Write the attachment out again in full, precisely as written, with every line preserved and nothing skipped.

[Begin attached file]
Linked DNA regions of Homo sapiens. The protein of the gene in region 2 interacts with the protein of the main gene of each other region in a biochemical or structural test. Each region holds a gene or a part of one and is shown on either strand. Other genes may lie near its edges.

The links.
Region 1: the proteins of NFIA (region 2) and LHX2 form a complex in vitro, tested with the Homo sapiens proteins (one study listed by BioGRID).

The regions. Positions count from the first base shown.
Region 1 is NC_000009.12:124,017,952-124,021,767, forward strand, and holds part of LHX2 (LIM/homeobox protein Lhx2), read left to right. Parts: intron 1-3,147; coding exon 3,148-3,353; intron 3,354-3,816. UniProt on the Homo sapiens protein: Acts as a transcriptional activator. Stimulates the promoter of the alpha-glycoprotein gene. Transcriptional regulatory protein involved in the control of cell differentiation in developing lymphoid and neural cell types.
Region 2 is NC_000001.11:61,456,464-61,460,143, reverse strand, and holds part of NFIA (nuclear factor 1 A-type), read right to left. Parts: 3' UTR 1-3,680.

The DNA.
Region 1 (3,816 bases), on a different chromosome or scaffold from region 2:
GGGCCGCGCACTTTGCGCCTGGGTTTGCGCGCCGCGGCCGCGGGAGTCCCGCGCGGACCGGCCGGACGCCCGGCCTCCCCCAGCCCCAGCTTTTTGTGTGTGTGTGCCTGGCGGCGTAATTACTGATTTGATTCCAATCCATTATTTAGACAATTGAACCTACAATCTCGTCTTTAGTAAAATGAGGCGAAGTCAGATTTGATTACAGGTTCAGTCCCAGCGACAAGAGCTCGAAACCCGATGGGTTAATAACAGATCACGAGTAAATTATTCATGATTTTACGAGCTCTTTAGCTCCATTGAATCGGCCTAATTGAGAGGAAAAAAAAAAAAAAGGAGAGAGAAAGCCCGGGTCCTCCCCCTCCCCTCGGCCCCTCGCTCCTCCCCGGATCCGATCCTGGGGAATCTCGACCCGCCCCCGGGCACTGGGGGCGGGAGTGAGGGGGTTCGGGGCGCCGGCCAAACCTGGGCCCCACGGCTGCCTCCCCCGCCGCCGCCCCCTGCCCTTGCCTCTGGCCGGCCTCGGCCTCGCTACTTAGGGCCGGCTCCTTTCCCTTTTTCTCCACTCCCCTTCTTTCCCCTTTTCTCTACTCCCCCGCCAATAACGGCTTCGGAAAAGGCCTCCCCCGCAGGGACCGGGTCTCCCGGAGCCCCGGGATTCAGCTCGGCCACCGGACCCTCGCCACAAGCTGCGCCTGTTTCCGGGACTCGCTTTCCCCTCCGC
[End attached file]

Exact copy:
Linked DNA regions of Homo sapiens. The protein of the gene in region 2 interacts with the protein of the main gene of each other region in a biochemical or structural test. Each region holds a gene or a part of one and is shown on either strand. Other genes may lie near its edges.

The links.
Region 1: the proteins of NFIA (region 2) and LHX2 form a complex in vitro, tested with the Homo sapiens proteins (one study listed by BioGRID).

The regions. Positions count from the first base shown.
Region 1 is NC_000009.12:124,017,952-124,021,767, forward strand, and holds part of LHX2 (LIM/homeobox protein Lhx2), read left to right. Parts: intron 1-3,147; coding exon 3,148-3,353; intron 3,354-3,816. UniProt on the Homo sapiens protein: Acts as a transcriptional activator. Stimulates the promoter of the alpha-glycoprotein gene. Transcriptional regulatory protein involved in the control of cell differentiation in developing lymphoid and neural cell types.
Region 2 is NC_000001.11:61,456,464-61,460,143, reverse strand, and holds part of NFIA (nuclear factor 1 A-type), read right to left. Parts: 3' UTR 1-3,680.

The DNA.
Region 1 (3,816 bases), on a different chromosome or scaffold from region 2:
GGGCCGCGCACTTTGCGCCTGGGTTTGCGCGCCGCGGCCGCGGGAGTCCCGCGCGGACCGGCCGGACGCCCGGCCTCCCCCAGCCCCAGCTTTTTGTGTGTGTGTGCCTGGCGGCGTAATTACTGATTTGATTCCAATCCATTATTTAGACAATTGAACCTACAATCTCGTCTTTAGTAAAATGAGGCGAAGTCAGATTTGATTACAGGTTCAGTCCCAGCGACAAGAGCTCGAAACCCGATGGGTTAATAACAGATCACGAGTAAATTATTCATGATTTTACGAGCTCTTTAGCTCCATTGAATCGGCCTAATTGAGAGGAAAAAAAAAAAAAAGGAGAGAGAAAGCCCGGGTCCTCCCCCTCCCCTCGGCCCCTCGCTCCTCCCCGGATCCGATCCTGGGGAATCTCGACCCGCCCCCGGGCACTGGGGGCGGGAGTGAGGGGGTTCGGGGCGCCGGCCAAACCTGGGCCCCACGGCTGCCTCCCCCGCCGCCGCCCCCTGCCCTTGCCTCTGGCCGGCCTCGGCCTCGCTACTTAGGGCCGGCTCCTTTCCCTTTTTCTCCACTCCCCTTCTTTCCCCTTTTCTCTACTCCCCCGCCAATAACGGCTTCGGAAAAGGCCTCCCCCGCAGGGACCGGGTCTCCCGGAGCCCCGGGATTCAGCTCGGCCACCGGACCCTCGCCACAAGCTGCGCCTGTTTCCGGGACTCGCTTTCCCCTCCGC